Lawn Care: Questions & Answers

Q. We have a lot of bare patches on our lawn after the winter and where we’ve scraped out the moss. What should we do to to get the grass back?

The Vegetable Plot - April

Sow here we go


Succession sowing will see you in vegetables through to autumn and that means a riot of planting on your patch if you have space. Well, a controlled riot at least. Carrot, turnip, beetroot, spinach are favourites along with lettuces and peas. The latter will need supporting with pea sticks when they appear. On with radishes, Brussels sprouts and, not needing support: broad beans.

The Big Glut Recipe - April

Lamb kefta with herb salad and spicy yoghurt


A variation on Moroccan street food that takes 5 minutes to prepare. From House and Garden magazine.

Ingredients

For the kefta

  • 11/2kg minced fatty lamb
  • 1 medium white onion, grated
  • 3tbsp ground cumin
  • 2tbsp ground turmeric
  • 1tsp smoked paprika
  • 1/2tsp chilli powder
  • 10g mint leaves, finely chopped
  • 10g parsley, finely chopped
  • 2eggs

Tuesday, 3 March 2020

Lawn Care: Questions & Answers

Q. I have been given some granular ferrous sulphate and told that it will help to kill the moss in our lawn, is this so and how do I apply it please?

Monday, 2 March 2020

This Month in Your Garden - March

‘Loveliest of trees, the cherry now is hung with bloom, along the bough.’
A.E. Houseman, Shropshire Lad


One of the loveliest and earliest of cherries, Prunus incisa Kojo-no-mai, usually begins to blossom in February and is in full bloom in March. It’s a dwarf, growing to about five feet high and lending an oriental touch to the garden. Following the wettest February in six years and lamentable flooding in many parts of the country, we hope this month will turn the corner to the start of spring and drier weather.

The Lawncare Guide - March

The first cut is the weakest


For many of us, the first cut of the lawn will be in March and it’s all too easy to want to shave off all of that sudden growth spurt. Don’t. Set the mower or garden tractor cutting deck at a high height of cut. We only want to tip off the top part of the leaf. Mowing to achieve award-winning stripes comes later in the season.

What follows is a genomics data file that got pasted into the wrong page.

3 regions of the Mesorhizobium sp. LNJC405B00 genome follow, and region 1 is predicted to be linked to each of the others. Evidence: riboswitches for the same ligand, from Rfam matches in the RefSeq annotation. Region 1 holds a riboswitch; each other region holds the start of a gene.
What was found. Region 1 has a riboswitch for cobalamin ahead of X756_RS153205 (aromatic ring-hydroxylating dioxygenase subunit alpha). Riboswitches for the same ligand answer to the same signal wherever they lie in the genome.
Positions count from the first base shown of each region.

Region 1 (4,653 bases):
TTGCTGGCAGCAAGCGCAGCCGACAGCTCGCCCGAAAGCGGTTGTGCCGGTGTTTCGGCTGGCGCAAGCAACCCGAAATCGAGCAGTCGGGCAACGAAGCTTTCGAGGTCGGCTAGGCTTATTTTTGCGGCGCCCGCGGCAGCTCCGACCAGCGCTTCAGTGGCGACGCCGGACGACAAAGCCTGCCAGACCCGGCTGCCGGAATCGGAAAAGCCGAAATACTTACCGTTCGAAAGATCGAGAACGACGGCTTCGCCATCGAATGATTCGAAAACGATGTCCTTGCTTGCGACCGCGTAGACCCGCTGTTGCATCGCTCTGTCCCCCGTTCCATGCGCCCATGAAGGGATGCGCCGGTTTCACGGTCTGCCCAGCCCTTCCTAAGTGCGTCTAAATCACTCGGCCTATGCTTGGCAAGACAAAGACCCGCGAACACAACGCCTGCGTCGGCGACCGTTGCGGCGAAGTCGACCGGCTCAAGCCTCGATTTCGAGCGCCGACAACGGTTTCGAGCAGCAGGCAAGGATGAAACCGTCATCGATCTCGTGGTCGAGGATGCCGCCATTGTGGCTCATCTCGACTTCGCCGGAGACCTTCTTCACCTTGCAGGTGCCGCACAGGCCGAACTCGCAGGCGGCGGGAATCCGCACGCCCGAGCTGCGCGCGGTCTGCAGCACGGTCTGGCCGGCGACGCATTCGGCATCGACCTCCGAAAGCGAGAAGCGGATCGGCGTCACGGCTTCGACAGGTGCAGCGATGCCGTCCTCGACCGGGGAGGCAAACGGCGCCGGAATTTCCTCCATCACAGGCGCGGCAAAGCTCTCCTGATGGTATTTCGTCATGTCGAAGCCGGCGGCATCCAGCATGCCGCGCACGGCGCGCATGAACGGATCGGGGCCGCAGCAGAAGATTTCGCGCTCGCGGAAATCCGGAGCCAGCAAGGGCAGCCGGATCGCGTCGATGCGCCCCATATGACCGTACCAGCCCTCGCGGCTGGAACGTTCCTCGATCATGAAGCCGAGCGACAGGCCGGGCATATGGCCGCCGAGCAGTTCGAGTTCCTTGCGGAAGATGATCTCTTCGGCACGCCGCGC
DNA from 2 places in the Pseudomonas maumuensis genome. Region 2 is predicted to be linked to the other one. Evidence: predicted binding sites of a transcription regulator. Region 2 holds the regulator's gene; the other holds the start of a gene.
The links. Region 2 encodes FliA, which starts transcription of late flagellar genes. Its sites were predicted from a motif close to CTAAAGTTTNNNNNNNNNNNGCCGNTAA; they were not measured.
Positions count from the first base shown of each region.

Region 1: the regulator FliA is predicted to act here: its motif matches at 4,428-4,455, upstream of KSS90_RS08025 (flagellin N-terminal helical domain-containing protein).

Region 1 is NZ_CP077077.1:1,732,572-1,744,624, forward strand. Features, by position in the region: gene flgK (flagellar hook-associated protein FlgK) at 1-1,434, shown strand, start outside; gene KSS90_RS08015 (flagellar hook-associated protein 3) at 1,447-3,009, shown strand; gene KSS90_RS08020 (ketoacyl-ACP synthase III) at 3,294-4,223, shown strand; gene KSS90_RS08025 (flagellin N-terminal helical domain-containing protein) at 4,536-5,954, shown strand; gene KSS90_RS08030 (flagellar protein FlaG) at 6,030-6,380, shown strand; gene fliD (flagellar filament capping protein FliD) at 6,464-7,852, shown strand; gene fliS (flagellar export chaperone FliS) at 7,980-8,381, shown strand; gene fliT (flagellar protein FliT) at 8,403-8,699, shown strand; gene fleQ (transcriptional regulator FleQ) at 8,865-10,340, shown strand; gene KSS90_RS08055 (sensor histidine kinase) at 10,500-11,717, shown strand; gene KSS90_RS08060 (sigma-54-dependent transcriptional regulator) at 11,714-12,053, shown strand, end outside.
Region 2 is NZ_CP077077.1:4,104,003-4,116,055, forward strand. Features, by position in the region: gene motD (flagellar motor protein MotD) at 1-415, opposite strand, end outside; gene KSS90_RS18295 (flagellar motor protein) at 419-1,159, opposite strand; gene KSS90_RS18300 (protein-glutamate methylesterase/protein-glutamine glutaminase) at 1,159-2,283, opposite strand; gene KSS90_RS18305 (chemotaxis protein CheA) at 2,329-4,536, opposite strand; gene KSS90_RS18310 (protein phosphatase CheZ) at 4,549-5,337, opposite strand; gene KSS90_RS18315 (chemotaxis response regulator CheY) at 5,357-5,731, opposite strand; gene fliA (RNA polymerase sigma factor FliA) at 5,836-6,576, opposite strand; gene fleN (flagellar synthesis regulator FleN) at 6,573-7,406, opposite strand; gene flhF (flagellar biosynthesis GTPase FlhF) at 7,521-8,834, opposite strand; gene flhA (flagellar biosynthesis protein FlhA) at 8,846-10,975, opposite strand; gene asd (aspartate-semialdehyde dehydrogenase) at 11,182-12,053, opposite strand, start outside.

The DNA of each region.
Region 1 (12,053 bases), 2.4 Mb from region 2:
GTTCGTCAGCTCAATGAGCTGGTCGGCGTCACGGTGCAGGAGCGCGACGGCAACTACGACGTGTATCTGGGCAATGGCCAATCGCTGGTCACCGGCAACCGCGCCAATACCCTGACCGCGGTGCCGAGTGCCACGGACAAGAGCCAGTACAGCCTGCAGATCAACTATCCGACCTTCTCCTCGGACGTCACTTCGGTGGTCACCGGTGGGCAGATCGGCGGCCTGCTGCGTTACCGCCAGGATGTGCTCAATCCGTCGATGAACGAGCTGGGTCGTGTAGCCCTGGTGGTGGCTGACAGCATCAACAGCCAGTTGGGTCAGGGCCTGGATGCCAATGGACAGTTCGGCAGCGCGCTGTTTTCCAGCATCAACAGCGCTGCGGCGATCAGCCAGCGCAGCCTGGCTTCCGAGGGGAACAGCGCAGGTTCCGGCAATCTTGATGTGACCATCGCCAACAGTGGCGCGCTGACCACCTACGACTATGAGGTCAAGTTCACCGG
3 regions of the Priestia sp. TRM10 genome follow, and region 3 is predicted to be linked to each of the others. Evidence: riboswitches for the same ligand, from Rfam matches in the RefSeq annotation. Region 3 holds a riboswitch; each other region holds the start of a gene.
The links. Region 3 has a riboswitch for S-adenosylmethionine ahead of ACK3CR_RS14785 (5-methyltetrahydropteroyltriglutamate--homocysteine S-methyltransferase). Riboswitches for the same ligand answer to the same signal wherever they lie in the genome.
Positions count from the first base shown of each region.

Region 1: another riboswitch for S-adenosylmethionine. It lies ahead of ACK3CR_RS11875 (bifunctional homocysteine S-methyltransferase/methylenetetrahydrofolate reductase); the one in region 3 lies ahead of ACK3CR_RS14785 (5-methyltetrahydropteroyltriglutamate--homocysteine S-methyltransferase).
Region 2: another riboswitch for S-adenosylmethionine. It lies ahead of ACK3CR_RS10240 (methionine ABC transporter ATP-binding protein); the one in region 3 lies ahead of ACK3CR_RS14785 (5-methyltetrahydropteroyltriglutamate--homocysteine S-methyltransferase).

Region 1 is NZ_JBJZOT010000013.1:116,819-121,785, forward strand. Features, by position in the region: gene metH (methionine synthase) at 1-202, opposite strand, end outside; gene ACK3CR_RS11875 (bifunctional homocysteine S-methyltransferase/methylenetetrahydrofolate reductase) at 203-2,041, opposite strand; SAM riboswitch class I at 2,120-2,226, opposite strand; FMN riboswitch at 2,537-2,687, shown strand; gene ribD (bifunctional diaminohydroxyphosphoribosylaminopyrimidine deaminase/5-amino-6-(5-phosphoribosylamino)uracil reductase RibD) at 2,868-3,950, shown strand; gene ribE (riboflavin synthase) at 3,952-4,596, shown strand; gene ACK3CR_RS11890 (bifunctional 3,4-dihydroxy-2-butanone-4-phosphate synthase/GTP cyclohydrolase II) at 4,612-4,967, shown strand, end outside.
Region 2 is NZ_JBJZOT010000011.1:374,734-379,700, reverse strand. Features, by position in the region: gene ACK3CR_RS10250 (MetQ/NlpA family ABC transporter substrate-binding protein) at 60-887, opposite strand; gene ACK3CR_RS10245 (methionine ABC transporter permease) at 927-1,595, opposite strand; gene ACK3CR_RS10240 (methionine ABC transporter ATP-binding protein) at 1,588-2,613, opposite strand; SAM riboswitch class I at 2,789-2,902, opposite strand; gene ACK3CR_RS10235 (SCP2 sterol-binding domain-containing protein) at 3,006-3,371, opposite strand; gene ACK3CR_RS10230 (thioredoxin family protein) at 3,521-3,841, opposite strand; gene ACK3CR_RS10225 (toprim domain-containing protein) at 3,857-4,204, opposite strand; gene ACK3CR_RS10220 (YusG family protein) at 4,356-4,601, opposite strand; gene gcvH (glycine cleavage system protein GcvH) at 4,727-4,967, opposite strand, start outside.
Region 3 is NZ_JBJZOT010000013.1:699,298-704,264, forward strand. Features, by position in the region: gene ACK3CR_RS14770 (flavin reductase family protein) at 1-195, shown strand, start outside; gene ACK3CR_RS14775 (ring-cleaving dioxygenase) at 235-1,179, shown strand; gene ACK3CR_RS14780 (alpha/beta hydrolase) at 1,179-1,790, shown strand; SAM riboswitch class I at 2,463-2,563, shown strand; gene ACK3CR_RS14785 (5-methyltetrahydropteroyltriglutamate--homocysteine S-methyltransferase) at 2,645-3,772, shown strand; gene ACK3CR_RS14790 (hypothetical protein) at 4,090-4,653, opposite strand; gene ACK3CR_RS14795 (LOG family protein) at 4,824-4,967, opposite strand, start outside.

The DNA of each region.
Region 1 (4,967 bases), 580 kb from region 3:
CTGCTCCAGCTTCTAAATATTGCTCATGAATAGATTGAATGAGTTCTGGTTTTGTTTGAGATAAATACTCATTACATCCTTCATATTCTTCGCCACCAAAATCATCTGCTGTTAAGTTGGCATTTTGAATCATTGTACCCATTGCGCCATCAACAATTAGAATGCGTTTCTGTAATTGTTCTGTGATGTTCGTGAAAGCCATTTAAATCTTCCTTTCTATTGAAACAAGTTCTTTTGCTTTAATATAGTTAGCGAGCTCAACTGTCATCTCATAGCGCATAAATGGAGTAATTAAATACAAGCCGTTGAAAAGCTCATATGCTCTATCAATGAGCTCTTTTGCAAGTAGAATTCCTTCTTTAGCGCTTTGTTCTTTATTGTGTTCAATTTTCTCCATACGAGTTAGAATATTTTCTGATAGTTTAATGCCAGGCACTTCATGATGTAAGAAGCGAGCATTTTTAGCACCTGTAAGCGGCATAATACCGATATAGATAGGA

Lawn Care: Questions & Answers

Q. When can I over-sow, I have been told it’s good for the lawn.

The Vegetable Plot - March

The old sow and sow


Maincrop onions sown in drills with plenty of farmyard manure. A main sowing of celery for a ready supply from October onwards. Broad beans, brassicas, cauliflowers, Brussels sprouts and broccoli and midsummer cabbages.

Doesn’t that sound tasty and all can be sown now together with cucumbers and summer spinach, the latter in a sheltered border with a southern aspect? Here’s a tip if you have a wood-burning stove and you’re sowing onions.

The Big Glut Recipe - March

Leek and greens lasagne


Mouthwatering family-sized lasagne from BBC Good Food Magazine.

Ingredients:

  • 3 tbsp olive oil, plus extra for the tin
  • 50g butter
  • 1 bay leaf
  • Rosemary sprig, leaves picked and roughly chopped
  • 3 leeks, cleaned and rough green ends discarded, 1 finely sliced and 2 cut into medium slices
  • 40g plain flour
  • 500ml milk
  • fresh nutmeg, for grating
  • 100g cheddar, grated
  • 30g parmesan, grated
  • 2 garlic cloves, crushed
  • ½ green chilli, sliced
  • 400g mixed green leaves, such as kale, chard and spinach, roughly chopped
  • 100ml dry white wine
  • 100g walnuts
  • 280g jar preserved artichoke hearts in oil, drained
  • 100g ricotta
  • 6 dried lasagne sheets

Monday, 3 February 2020

This Month in Your Garden - February

‘…you have such a February face, so full of frost, of storm and cloudiness?’ ~William Shakespeare